Work is also continuing on the project to create a virtual representation of the El Caño Archaeological Park and Museum. This will enable the public to visit the museum exhibits and tour the site in an online virtual environment. Worcester Polytechnic Institute assigned a team of four students to the project. Virtual meetings have been held with the students and Footprint Possibilities, Inc. Footprint Possibilities, Inc. works to organize and seek funding for local Panamanian community efforts. These range from construction to educational opportunities and events that engage the community with the environment, children, cultures, health and education. They serve as the local point of contact for U.S. based student organizations wishing to work in Panama and were resposnible for connecting Worcester Polytechnic Institute with Fundación El Caño. A benefit of this project is, in the event the students are unable to travel to Panamá they will still be able to complete it from the United States as it is primatrliy a technical and software based project.

Even though the team cannot work in their office in the City of Knowledge, the laboratory and collection is still periodically cleaned and checked on by FEC president Dr. Julia Mayo to ensure the atifacts are safe and being kept in good condition.

Dr. Hervas showing how to diagram to scale
Dr. Hervas showing how to diagram to scale
Working on tomb T7 teeth
Working on tomb T7 teeth
Checking on the collection of artifacts at lab
Checking on the collection of artifacts at lab
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Excavation begins by the causeway
Excavation begins by the causeway

On January 10, 2020, Dr. Julia Mayo met with the new minister of the Panama Tourism Authority, Iván Eskildsen, and members of his team in the El Caño Archaeological Park. The Tourism Authority has been an ongoing partner and supporter of the work being done by Dr. Mayo and Minister Eskildsen pledged continued support to improve and preserve the museum and park.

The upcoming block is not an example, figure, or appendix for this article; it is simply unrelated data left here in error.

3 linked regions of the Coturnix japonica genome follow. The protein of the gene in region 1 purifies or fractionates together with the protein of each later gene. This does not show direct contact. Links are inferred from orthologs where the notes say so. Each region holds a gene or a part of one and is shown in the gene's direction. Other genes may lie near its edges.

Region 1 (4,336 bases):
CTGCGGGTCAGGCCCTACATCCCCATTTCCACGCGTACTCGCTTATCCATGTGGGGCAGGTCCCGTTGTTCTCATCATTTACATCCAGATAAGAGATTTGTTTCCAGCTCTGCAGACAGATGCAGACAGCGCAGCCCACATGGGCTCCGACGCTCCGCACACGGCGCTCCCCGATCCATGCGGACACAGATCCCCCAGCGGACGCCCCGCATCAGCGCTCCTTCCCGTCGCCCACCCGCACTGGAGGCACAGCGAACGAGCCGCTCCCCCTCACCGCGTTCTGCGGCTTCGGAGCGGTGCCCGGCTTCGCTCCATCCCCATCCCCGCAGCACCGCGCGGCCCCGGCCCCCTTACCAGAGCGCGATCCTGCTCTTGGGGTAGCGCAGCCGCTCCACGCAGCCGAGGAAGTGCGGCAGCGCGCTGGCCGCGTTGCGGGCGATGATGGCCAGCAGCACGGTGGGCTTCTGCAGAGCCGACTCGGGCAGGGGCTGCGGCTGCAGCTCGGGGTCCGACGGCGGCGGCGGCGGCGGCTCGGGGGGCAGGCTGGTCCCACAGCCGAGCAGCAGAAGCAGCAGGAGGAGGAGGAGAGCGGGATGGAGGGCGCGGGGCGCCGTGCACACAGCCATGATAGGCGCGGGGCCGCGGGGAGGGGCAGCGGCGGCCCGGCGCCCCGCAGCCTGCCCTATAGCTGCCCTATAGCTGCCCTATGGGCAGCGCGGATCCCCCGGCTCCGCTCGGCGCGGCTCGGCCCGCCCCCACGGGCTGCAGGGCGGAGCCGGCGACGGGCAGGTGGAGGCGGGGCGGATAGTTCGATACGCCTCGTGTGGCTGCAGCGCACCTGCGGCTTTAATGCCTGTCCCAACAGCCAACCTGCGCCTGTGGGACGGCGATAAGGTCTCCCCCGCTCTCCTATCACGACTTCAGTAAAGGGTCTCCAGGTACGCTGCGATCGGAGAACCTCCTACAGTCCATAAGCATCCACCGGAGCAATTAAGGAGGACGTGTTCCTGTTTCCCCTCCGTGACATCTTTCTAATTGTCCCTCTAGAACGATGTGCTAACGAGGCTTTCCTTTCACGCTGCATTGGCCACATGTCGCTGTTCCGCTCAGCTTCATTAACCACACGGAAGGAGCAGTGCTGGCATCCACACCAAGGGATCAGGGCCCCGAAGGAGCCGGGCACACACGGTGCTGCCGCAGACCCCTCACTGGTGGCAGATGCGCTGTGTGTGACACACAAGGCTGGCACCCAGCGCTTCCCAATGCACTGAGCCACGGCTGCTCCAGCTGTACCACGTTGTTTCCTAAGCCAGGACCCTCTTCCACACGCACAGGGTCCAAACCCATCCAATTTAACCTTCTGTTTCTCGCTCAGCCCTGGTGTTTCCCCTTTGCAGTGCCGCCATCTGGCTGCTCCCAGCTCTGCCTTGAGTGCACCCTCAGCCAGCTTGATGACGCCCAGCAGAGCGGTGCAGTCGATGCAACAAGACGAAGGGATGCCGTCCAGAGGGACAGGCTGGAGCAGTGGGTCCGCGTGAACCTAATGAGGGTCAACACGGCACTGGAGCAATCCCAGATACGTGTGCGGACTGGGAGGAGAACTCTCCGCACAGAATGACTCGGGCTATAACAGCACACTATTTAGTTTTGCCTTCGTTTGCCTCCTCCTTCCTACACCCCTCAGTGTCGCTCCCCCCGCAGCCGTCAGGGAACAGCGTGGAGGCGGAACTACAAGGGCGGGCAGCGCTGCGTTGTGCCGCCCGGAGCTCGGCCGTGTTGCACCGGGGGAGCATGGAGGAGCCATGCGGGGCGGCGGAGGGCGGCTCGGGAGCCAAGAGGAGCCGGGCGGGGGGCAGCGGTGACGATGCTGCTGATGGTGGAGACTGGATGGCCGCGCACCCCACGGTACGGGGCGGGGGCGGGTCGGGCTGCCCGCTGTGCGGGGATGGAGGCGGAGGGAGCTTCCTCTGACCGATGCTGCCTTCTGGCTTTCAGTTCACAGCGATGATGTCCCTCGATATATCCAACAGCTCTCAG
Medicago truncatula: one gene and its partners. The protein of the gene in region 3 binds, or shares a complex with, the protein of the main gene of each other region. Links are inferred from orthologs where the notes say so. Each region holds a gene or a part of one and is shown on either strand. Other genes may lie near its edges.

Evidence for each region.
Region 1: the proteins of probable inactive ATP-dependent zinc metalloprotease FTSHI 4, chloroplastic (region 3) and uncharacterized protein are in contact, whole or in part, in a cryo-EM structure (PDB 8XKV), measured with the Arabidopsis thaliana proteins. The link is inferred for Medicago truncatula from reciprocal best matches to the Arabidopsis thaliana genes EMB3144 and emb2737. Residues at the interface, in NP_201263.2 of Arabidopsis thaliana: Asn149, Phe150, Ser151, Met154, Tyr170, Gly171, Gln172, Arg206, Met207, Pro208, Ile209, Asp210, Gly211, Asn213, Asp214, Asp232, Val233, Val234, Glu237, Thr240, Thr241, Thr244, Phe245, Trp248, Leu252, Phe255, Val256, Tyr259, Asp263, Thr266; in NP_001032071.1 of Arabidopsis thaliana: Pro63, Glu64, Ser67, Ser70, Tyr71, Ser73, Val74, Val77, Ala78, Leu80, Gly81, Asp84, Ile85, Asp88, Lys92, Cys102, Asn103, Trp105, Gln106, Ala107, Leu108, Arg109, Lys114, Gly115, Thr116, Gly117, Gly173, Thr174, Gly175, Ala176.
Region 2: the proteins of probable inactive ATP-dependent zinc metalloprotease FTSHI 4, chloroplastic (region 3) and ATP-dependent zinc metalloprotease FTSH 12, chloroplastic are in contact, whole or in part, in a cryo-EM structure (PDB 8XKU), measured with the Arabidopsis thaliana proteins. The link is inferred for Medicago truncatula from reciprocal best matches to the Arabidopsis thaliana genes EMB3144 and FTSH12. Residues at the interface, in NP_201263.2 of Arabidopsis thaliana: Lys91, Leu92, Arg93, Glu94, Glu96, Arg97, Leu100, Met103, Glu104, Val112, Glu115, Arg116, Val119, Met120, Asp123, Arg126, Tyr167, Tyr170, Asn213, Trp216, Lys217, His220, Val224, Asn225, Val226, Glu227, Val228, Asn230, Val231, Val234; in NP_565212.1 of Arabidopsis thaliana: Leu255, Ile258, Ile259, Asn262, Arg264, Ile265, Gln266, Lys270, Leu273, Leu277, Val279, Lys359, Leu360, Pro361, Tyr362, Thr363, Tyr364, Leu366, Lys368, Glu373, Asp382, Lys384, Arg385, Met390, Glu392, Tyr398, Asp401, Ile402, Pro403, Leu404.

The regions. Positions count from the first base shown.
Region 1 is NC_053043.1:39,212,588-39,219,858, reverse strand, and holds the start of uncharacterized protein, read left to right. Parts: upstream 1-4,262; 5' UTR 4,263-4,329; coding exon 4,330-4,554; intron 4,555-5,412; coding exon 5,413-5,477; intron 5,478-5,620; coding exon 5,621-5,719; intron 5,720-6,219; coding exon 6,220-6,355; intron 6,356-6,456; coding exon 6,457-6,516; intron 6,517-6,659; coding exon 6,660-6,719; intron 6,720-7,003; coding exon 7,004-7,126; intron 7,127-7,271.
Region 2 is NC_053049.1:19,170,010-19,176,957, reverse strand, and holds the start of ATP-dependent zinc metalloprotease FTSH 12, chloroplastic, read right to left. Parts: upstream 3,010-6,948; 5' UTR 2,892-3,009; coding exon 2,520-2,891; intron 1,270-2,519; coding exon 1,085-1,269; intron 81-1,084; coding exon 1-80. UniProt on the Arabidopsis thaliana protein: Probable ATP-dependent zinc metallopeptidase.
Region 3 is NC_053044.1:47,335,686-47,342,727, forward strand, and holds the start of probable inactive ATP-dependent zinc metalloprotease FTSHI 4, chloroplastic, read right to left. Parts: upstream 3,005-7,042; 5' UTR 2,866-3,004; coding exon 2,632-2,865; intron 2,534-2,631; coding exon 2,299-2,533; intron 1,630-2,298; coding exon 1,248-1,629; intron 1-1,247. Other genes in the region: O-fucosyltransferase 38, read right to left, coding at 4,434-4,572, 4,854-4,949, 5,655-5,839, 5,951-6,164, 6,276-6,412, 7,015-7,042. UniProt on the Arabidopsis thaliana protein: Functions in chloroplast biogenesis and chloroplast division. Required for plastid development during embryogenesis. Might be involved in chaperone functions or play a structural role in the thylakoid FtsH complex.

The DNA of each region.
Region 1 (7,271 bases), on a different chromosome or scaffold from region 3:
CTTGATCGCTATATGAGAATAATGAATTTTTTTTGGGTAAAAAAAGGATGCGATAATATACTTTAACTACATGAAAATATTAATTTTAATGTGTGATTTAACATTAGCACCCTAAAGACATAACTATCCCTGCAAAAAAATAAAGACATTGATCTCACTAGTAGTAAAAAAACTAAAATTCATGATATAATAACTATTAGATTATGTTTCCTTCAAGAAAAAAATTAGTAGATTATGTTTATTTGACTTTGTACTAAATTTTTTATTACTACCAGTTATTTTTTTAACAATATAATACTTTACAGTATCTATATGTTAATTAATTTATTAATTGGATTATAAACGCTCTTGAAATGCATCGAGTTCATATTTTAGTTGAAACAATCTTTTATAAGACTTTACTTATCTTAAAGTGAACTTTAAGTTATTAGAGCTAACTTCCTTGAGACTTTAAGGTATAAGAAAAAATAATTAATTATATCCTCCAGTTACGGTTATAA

The Fundación El Caño team began the 2020 field season on February 17th. They will be at the El Caño Archaeological Park through the end of March. The focus of the season is an excavation around the causeway of river rock that was used by the Coclé to access the necropolis from the Rio Grande. So far signs of a small structure, possibly a stand for a ritual fire, was uncovered. This year four students enrolled in Panamanian and European universities are working with the team of archaeologists.

In its March volume,  the magazine Latin American Antiquity will publish the results of one of our investigations which has served to explain the nature of the mortuary practices behind multiple burials at the El Caño site, Panama (archaeological tradition of "Gran Cocle", ca. 700-1000 AD). In the article, we test the hypothesis that these burials were the product of sumptuous funerals held after the death of the Rio Grande rulers and that these funerals included human sacrifices among other practices.  You can access the publication from this link: https://www.cambridge.org/…/09B511BAA3013845B5CB3DCB199E43A5.

 

Worcester Polytechnic Institute has agreed to work with the foundation on a new   project. The project involves students designing a complete virtual tour of the park and museum so the public can learn about the site even if they cannot travel there in person. This project will be ongoing throughout 2020.
Abner Alberda taking measurements
Abner Alberda taking measurements
Dr. Julia Mayo and Minister Ivan Eskildsen
Dr. Julia Mayo and Minister Ivan Eskildsen
Dr. Julia Mayo with students and team members
Dr. Julia Mayo with students and team members
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Fundacion El Cano

Location: Clayton, Panama - Panama
Website:
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Twitter: @Fundacion El Cano
Project Leader:
Alexa Hancock
Clayton, Panama
$7,650 raised of $90,000 goal